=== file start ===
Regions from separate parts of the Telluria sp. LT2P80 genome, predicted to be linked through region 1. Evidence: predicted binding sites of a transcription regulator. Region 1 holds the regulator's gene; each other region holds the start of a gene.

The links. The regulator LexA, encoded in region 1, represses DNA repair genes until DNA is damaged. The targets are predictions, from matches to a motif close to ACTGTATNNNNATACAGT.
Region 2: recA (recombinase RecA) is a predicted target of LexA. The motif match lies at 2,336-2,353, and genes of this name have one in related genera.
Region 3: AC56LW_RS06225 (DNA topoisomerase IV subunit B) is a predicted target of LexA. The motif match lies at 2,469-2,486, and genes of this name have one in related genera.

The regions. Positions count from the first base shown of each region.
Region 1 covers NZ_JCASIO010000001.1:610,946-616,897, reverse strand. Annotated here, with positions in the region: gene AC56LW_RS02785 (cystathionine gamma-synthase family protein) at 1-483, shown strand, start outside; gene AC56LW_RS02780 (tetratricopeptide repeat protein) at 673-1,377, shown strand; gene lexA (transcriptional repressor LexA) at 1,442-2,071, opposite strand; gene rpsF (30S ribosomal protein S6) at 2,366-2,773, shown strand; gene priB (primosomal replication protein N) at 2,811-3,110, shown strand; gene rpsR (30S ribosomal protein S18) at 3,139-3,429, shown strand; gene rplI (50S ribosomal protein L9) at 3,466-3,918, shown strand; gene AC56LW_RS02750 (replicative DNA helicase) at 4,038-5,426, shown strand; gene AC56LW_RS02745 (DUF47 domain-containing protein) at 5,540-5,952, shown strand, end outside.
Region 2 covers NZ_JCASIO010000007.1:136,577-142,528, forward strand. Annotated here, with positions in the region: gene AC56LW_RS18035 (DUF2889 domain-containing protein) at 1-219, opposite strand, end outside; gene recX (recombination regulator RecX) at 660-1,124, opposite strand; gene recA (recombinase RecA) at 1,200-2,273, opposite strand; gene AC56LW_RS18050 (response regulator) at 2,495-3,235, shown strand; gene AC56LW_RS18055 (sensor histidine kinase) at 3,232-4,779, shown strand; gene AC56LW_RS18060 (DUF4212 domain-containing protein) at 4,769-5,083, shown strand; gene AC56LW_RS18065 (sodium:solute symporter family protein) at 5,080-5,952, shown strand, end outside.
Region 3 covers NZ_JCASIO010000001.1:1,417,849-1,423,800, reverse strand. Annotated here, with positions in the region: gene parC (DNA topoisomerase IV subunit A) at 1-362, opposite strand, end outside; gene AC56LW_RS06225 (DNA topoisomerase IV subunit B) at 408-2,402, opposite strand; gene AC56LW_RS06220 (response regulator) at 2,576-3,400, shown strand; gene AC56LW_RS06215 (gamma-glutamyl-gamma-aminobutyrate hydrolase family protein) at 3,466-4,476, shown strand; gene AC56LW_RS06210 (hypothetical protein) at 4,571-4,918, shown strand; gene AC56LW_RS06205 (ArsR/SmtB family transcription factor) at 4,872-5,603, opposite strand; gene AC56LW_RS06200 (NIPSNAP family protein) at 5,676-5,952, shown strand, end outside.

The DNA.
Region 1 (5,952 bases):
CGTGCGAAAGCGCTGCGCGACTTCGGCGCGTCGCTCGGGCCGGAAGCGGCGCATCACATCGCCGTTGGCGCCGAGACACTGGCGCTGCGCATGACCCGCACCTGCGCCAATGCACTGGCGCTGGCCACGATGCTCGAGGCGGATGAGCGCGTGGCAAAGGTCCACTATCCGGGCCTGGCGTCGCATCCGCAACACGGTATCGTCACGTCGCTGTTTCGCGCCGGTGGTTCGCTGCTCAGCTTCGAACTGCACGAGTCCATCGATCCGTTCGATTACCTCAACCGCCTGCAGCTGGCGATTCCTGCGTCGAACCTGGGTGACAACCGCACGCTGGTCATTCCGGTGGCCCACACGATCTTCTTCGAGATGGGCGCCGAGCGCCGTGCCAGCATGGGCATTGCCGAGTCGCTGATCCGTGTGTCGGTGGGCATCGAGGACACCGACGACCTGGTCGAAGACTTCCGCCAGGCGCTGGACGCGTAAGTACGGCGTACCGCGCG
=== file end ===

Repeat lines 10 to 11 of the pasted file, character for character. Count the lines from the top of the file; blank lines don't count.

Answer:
Region 1 (5,952 bases):
CGTGCGAAAGCGCTGCGCGACTTCGGCGCGTCGCTCGGGCCGGAAGCGGCGCATCACATCGCCGTTGGCGCCGAGACACTGGCGCTGCGCATGACCCGCACCTGCGCCAATGCACTGGCGCTGGCCACGATGCTCGAGGCGGATGAGCGCGTGGCAAAGGTCCACTATCCGGGCCTGGCGTCGCATCCGCAACACGGTATCGTCACGTCGCTGTTTCGCGCCGGTGGTTCGCTGCTCAGCTTCGAACTGCACGAGTCCATCGATCCGTTCGATTACCTCAACCGCCTGCAGCTGGCGATTCCTGCGTCGAACCTGGGTGACAACCGCACGCTGGTCATTCCGGTGGCCCACACGATCTTCTTCGAGATGGGCGCCGAGCGCCGTGCCAGCATGGGCATTGCCGAGTCGCTGATCCGTGTGTCGGTGGGCATCGAGGACACCGACGACCTGGTCGAAGACTTCCGCCAGGCGCTGGACGCGTAAGTACGGCGTACCGCGCG